By Eli Hughes–
The first American death from COVID-19 over the weekend made U of L’s response to the coronavirus more urgent.
A 50-year-old man in Washington state became the first American to die from the disease on Feb. 29.
Provost Beth Boehm sent an email to University of Louisville students and faculty Feb. 28 informing them of the steps the university has taken to keep the campus community safe amid concern over COVID-19, the scientific name for the disease caused by the coronavirus.
There are currently no documented cases of the virus in Kentucky, but evidence of possible community spread in the United States has caused alarm nationwide.
In her email, Boehm said Campus Health Service’s website has been updated to include links to the Center’s for Disease Control and Prevention’s website, which has the most up-to-date information about the prevention and spread of the disease.
She also announced U of L has updated its travel policy concerning the countries most affected by the virus. That policy change means study abroad programs to level three countries are suspended, so there will be no university-sanctioned travel to these countries until further notice.
The CDC defines level three countries as anywhere COVID-19 is active. This classification currently applies to China, South Korea, Iran and Italy.
The two members of the U of L community who were quarantined after returning from travel to China are reported to be healthy and out of quarantine now.
Boehm also announced a tabletop discussion that will be planned within the next month. This discussion will be a chance for U of L officials to examine the university’s precautions against COVID-19 and address areas of concern.
Boehm took the opportunity to reassure the campus community but also make it clear the university is prepared.
“We have not experienced any cases of COVID-19. We will continue to monitor the situation and provide updates as we continue to prepare for any issues that may arise,” Boehm said.
Outside of the university, Mayor Greg Fischer and Governor Andy Beshear have both made statements concerning the spread of COVID-19.
Fischer addressed concerns at a press conference on Feb. 27 and assured Louisville residents that the city is not currently at risk for an outbreak of COVID-19, but city officials are prepared to take steps against the disease. “Our team knows how to work together across agencies with community partners to protect the health and safety of all our citizens,” Fischer said.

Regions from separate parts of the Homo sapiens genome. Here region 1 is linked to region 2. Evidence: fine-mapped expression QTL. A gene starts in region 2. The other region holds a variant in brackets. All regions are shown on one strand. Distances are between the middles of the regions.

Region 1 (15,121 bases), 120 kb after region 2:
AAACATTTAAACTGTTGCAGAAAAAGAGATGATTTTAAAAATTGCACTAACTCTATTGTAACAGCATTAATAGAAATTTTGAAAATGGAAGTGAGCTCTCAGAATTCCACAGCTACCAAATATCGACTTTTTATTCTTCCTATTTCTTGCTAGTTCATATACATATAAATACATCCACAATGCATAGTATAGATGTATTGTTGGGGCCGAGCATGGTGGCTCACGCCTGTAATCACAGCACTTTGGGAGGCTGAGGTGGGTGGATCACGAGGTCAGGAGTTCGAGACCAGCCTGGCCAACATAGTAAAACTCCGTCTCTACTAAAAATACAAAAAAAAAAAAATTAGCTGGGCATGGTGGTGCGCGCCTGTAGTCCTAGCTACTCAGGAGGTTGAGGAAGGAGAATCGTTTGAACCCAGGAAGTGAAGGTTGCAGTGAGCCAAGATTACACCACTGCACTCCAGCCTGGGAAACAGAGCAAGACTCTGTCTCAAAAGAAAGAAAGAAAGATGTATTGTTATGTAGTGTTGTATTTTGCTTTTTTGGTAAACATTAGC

It has been announced that 10 people in Jefferson County are self monitoring for the virus after travel from high risk areas. This means they are staying home and monitoring closely for symptoms, but none of them have tested positive for COVID-19.
Beshear also spoke at a seperate press conference Feb. 27 reassuring Kentucky residents that things are under control at the state level as well.
“I want to reassure everyone that your state government, your local health departments, everyone is prepared and is ready to address this issue head on,” he said.
There is currently not a vaccine for COVID-19 but there are precautions that can be taken. The CDC’s guidelines for respiratory disease prevention should be followed:
- Avoid close contact with people who are sick.
- Avoid touching your eyes, nose, and mouth.
- Stay home when you are sick.
- Cover your cough or sneeze with a tissue, then throw the tissue in the trash.
- Clean and disinfect frequently touched objects and surfaces using a regular household cleaning spray or wipe.
- Follow CDC’s recommendations for using a face mask.
- CDC does not recommend that people who are well wear a face mask to protect themselves from respiratory diseases, including COVID-19.
- Face masks should be used by people who show symptoms of COVID-19 to help prevent the spread of the disease to others. The use of face masks is also crucial for health workers and people who are taking care of someone in close settings (at home or in a health care facility).
- Wash your hands often with soap and water for at least 20 seconds, especially after going to the bathroom; before eating; and after blowing your nose, coughing or sneezing.
- If soap and water are not readily available, use an alcohol-based hand sanitizer with at least 60 percent alcohol. Always wash hands with soap and water if hands are visibly dirty.
File Photo//The Louisville Cardinal